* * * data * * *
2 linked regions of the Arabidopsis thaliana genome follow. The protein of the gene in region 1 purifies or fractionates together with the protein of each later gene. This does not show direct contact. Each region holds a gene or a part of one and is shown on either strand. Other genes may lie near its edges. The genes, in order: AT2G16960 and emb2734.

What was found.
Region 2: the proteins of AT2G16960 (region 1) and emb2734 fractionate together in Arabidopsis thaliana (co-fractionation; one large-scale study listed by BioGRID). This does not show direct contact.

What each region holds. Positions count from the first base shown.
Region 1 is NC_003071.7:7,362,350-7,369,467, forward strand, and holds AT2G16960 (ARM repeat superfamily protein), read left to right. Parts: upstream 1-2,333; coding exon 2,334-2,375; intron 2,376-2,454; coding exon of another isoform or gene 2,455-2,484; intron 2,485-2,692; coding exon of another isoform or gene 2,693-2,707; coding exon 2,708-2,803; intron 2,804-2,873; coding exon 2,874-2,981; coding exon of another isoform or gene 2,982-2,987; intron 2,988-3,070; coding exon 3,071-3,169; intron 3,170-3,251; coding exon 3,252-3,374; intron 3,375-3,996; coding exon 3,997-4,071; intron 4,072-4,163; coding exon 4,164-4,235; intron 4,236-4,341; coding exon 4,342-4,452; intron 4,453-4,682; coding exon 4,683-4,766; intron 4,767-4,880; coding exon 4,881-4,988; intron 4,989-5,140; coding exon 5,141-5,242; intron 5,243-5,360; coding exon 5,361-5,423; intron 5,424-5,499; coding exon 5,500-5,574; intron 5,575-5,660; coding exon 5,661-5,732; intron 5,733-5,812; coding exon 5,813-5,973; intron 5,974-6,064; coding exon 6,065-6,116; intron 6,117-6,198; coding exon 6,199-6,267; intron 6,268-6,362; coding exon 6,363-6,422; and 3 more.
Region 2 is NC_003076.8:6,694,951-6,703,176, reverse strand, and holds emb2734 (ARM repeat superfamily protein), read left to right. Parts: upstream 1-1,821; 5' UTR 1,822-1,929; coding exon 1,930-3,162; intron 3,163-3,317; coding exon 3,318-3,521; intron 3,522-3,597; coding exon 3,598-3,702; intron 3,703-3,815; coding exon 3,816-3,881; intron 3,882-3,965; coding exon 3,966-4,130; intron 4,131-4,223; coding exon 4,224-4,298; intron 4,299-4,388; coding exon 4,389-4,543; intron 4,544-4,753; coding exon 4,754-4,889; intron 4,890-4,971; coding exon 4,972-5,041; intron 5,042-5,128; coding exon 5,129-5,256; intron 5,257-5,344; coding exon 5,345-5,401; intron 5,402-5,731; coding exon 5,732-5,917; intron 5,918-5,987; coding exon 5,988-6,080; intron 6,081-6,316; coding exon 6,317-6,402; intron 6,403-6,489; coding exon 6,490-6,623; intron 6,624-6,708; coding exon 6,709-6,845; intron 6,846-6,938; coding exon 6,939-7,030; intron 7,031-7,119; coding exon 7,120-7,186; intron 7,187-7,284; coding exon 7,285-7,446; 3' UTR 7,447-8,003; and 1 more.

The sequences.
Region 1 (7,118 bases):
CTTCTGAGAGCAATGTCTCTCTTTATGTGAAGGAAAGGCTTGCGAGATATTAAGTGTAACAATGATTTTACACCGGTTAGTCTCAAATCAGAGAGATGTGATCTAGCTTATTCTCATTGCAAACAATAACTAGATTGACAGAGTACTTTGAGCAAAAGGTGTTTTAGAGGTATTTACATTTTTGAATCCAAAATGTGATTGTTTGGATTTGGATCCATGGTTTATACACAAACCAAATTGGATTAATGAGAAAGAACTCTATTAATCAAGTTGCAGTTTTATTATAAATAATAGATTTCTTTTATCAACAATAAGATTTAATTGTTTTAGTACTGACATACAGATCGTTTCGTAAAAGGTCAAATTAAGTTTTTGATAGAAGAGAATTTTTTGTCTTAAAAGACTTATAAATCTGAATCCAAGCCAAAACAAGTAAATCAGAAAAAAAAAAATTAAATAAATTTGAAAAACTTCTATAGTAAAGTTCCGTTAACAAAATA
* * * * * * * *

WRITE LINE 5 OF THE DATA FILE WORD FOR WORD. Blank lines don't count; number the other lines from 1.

Region 1 is NC_003071.7:7,362,350-7,369,467, forward strand, and holds AT2G16960 (ARM repeat superfamily protein), read left to right. Parts: upstream 1-2,333; coding exon 2,334-2,375; intron 2,376-2,454; coding exon of another isoform or gene 2,455-2,484; intron 2,485-2,692; coding exon of another isoform or gene 2,693-2,707; coding exon 2,708-2,803; intron 2,804-2,873; coding exon 2,874-2,981; coding exon of another isoform or gene 2,982-2,987; intron 2,988-3,070; coding exon 3,071-3,169; intron 3,170-3,251; coding exon 3,252-3,374; intron 3,375-3,996; coding exon 3,997-4,071; intron 4,072-4,163; coding exon 4,164-4,235; intron 4,236-4,341; coding exon 4,342-4,452; intron 4,453-4,682; coding exon 4,683-4,766; intron 4,767-4,880; coding exon 4,881-4,988; intron 4,989-5,140; coding exon 5,141-5,242; intron 5,243-5,360; coding exon 5,361-5,423; intron 5,424-5,499; coding exon 5,500-5,574; intron 5,575-5,660; coding exon 5,661-5,732; intron 5,733-5,812; coding exon 5,813-5,973; intron 5,974-6,064; coding exon 6,065-6,116; intron 6,117-6,198; coding exon 6,199-6,267; intron 6,268-6,362; coding exon 6,363-6,422; and 3 more.